If you think this hobby is about the most precise
listening experience you would be wrong in my eyes.
It's more about the presence/power you get from a system
that can saturate a 20A circuit with transients.
The research done by Floyd Toole and Sean Olive and others tells us that all other things being equal, listeners prefer speakers that accurately reproduce the input signal.
But, I also agree 100% that gobs of power and accurate reproduction of those transients is also key to listener enjoyment and that this is something that is currently (no pun intended) undervalued by the objective audiophile world.
In a modestly sized room one can have their cake and eat it too, with regards to studio monitors. My den music room is about 200 ft^2 / 19 m^2. In this room I have studio monitors crossed over to a pair of subwoofers and it's able to push some very satisfying output levels.
I'm at work but I fired up Skitch and made this ridiculous little drawing, which should explain the situation somewhat. http://www.nybergh.net/stuff/linked/2019/08/hifi-cottage.png
Basically, we're using the corner of the L-shaped kitchen+living room space to our advantage by moving the couch a bit and pointing the speakers there. The sub sounds super clean anywhere near the convex corner with the fireplace.
I find that the biggest challenge is the stereo sweet spot, which always is going to be annoyingly garbage and narrow with two-channel stereo. The subtle room reflections help a bit, and we rotate seating to make it a bit more fair.
I read renowned Harman researcher Floyd E. Toole's 'Sound Reproduction: The Acoustics and Psychoacoustics of Loudspeakers and Rooms' and he seems to agree that there's not a whole lot that can be done about two-channel stereo. In fact, Toole rants in favor of three front channels quite a lot, and well as mocking audiophiles who think their rooms are going to be likely to not need basic tone controls on reproduction gear. https://www.amazon.com/Sound-Reproduction-Psychoacoustics-Lo...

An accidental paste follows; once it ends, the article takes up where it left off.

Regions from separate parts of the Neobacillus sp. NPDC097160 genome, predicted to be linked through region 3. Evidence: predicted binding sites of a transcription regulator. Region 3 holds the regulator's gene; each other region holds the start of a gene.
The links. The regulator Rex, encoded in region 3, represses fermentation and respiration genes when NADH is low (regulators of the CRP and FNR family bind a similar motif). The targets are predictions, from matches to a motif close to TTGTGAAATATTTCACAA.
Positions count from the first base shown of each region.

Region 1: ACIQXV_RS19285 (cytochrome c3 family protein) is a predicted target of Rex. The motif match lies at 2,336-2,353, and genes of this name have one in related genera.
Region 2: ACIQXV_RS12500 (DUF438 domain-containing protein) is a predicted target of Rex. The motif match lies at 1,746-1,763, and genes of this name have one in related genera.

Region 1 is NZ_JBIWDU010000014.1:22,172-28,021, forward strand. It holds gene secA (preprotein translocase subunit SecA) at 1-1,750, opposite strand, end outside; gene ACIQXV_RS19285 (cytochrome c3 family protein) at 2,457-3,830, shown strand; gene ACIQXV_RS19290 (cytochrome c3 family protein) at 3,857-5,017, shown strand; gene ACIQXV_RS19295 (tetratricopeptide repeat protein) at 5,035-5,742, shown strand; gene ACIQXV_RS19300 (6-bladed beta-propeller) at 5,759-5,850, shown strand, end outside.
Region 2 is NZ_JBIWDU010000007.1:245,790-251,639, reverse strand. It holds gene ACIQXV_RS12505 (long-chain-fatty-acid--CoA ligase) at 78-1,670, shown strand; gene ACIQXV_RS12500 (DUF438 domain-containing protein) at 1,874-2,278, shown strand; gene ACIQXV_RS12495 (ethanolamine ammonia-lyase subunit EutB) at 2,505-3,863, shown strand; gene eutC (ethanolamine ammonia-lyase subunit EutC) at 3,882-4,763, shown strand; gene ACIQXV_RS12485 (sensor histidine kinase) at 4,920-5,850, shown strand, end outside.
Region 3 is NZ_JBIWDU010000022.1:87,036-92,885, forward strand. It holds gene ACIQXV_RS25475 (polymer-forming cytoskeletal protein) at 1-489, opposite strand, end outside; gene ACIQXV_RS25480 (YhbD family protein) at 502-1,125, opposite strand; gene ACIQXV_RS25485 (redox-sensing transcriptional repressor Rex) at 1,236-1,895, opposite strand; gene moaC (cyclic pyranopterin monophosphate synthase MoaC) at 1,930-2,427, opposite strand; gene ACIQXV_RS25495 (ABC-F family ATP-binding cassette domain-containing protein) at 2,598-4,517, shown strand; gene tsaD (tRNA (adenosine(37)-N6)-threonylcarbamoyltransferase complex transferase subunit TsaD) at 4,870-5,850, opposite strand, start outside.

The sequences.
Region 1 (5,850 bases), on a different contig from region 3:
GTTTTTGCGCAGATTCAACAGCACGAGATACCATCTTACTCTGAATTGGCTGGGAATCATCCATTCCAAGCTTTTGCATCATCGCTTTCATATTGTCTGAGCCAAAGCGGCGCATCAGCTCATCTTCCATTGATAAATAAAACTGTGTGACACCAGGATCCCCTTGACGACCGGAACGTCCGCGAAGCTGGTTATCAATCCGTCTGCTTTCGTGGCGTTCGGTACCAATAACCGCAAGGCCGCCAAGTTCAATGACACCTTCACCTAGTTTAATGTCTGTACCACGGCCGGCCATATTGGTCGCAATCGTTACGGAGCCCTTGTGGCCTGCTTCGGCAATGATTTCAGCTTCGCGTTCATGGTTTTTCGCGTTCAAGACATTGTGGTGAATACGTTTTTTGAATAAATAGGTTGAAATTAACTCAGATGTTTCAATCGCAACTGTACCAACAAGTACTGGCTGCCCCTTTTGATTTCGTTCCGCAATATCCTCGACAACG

But back to business, with this nice house we don't really need to do much. The log walls absorb a lot, while leaving a nice little lively touch that makes it not feel like a padded room (one of my friends had a padded room before for music, and I've decided I definitely prefer a room that feels a little bit alive).
My friend has this DSpeaker Anti-Mode 2.0 for room correction http://www.dspeaker.com/en/products/20-dual-core.shtml
The same friend has two Genelec 8330A active speakers that could do room correction on their own https://www.genelec.com/studio-monitors/sam-studio-monitors/...
Then we have a previous model of the Genelec F One form factor subwoofer, I can't remember the model number, which is alphabet soup, even though it's connected to my system at home. https://www.genelec.com/home-speakers/f-series-active-subwoo...
The Genelecs are both compact, durable and easy to transport, and we have telecope model stands for them. They have a super nice mid range for guitar and the human voice, and they're also quite nice to look at.
When we set up the space, we basically let the DSpeaker box do its frequency swipes for ten minutes or so. We'd be fine without it even, but it just clears up the bass so nicely.
I second this recommendation. Chapter Two of Dr. Toole's book is titled "Preserving the Art" and directly addresses the concerns you're raising. He uses a great quote at the end of this chapter:
"Not everything that can be counted counts, and not everything that counts can be counted".
Dr. Toole then spends 500 pages addressing how you can correlate objective and subjective evaluation of loudspeakers. It's a great read.
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